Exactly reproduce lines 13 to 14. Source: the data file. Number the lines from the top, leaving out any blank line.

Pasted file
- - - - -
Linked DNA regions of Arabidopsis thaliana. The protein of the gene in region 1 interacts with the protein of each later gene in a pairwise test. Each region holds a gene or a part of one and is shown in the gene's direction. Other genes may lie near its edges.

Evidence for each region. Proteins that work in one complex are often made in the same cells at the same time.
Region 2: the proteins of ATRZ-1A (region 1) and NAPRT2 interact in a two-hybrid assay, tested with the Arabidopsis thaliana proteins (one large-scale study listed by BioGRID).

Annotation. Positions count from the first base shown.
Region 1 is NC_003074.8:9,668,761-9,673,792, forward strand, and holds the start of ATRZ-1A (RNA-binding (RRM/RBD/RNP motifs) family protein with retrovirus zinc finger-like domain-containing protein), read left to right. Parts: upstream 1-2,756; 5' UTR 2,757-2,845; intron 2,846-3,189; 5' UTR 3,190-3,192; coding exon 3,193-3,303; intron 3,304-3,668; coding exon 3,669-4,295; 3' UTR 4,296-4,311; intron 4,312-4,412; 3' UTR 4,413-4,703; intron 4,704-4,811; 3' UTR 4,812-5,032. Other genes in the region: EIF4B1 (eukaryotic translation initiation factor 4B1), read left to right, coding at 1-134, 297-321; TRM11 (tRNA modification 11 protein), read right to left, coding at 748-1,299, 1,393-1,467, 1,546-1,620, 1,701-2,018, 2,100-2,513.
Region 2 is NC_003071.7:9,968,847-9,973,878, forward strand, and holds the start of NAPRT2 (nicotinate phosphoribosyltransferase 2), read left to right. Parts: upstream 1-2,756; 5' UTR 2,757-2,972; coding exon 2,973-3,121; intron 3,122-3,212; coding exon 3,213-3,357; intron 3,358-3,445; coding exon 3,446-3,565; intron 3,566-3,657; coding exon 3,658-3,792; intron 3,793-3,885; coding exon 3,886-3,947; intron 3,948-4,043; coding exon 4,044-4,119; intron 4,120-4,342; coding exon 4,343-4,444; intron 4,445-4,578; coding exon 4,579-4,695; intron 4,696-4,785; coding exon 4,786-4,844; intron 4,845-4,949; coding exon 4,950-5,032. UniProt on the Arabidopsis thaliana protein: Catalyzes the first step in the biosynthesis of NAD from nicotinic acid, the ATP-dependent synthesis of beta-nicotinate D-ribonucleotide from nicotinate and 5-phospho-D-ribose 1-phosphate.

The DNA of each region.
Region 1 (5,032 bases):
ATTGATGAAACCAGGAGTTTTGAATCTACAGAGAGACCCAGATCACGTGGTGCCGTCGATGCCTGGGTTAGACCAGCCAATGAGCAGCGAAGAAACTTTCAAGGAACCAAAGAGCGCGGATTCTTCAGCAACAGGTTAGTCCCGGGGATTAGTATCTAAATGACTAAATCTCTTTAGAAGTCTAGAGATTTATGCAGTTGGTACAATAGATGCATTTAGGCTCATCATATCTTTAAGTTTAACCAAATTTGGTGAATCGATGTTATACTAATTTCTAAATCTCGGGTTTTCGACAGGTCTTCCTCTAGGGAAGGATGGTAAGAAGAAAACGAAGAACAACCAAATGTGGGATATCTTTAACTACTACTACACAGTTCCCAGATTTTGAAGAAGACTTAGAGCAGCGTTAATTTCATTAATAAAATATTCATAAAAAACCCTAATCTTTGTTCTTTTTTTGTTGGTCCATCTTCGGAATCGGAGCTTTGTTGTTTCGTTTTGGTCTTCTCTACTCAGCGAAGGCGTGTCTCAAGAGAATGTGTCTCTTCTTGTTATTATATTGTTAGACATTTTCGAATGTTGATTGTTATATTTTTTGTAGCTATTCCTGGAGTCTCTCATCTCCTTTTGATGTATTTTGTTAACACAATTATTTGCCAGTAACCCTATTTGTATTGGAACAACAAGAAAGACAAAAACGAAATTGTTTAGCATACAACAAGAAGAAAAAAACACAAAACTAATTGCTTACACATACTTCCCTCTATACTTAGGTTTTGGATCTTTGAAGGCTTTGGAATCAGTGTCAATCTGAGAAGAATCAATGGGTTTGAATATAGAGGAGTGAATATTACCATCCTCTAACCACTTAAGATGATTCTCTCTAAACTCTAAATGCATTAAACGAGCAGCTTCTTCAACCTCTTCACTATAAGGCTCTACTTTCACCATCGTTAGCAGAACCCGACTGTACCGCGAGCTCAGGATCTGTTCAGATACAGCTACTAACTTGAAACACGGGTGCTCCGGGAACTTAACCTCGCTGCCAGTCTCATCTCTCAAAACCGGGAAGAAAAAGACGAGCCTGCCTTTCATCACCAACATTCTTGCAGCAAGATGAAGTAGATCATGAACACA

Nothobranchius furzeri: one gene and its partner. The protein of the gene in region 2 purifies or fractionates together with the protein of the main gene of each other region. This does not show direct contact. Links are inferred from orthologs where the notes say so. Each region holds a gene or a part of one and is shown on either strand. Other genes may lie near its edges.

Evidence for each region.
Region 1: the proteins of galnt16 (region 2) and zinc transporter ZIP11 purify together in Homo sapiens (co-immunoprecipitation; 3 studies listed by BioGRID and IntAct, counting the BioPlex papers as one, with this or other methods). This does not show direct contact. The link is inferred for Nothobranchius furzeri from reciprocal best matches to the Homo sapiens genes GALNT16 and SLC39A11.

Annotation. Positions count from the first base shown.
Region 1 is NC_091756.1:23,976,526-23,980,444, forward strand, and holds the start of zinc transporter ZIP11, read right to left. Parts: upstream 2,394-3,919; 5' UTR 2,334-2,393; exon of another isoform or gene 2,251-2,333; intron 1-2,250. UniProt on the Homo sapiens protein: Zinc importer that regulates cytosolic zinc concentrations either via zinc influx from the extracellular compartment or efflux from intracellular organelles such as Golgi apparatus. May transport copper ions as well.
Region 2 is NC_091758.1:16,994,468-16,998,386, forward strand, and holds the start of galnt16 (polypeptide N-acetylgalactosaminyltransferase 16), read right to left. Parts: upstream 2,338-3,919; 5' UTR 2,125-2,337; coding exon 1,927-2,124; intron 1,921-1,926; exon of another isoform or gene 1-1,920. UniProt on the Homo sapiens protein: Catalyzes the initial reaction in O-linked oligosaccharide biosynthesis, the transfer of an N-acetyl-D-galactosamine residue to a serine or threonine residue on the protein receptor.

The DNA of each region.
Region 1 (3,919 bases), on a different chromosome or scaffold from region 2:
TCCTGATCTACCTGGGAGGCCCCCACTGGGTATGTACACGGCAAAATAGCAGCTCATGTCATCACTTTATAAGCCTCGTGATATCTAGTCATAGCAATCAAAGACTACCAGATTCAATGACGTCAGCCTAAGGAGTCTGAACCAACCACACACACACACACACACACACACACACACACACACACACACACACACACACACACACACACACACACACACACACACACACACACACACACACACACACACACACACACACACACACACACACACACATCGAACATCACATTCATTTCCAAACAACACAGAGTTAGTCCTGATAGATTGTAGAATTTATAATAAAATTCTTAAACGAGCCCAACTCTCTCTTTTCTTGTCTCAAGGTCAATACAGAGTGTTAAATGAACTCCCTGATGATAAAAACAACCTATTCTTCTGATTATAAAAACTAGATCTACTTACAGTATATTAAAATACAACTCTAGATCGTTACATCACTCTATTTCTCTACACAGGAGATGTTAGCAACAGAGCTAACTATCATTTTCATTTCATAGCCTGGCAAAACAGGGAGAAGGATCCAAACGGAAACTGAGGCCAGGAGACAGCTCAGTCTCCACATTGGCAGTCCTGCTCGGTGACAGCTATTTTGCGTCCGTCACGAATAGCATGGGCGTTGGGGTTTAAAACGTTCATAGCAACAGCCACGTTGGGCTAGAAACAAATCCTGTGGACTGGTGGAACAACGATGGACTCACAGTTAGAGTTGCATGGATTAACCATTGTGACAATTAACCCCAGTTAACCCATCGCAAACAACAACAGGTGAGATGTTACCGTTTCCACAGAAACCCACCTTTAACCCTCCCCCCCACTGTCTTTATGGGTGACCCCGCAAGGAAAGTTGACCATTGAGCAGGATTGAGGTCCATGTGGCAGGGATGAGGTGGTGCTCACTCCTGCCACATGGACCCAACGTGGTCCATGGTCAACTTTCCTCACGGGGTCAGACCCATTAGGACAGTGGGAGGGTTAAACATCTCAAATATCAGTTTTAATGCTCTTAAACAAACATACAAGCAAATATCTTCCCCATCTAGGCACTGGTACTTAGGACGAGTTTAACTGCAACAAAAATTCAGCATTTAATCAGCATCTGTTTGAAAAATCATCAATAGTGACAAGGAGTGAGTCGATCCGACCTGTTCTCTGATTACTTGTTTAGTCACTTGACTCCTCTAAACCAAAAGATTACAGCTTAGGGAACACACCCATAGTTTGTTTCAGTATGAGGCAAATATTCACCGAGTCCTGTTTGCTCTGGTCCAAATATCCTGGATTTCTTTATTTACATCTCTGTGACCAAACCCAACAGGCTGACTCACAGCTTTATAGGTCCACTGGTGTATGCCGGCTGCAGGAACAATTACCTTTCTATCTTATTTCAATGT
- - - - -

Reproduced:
Annotation. Positions count from the first base shown.
Region 1 is NC_091756.1:23,976,526-23,980,444, forward strand, and holds the start of zinc transporter ZIP11, read right to left. Parts: upstream 2,394-3,919; 5' UTR 2,334-2,393; exon of another isoform or gene 2,251-2,333; intron 1-2,250. UniProt on the Homo sapiens protein: Zinc importer that regulates cytosolic zinc concentrations either via zinc influx from the extracellular compartment or efflux from intracellular organelles such as Golgi apparatus. May transport copper ions as well.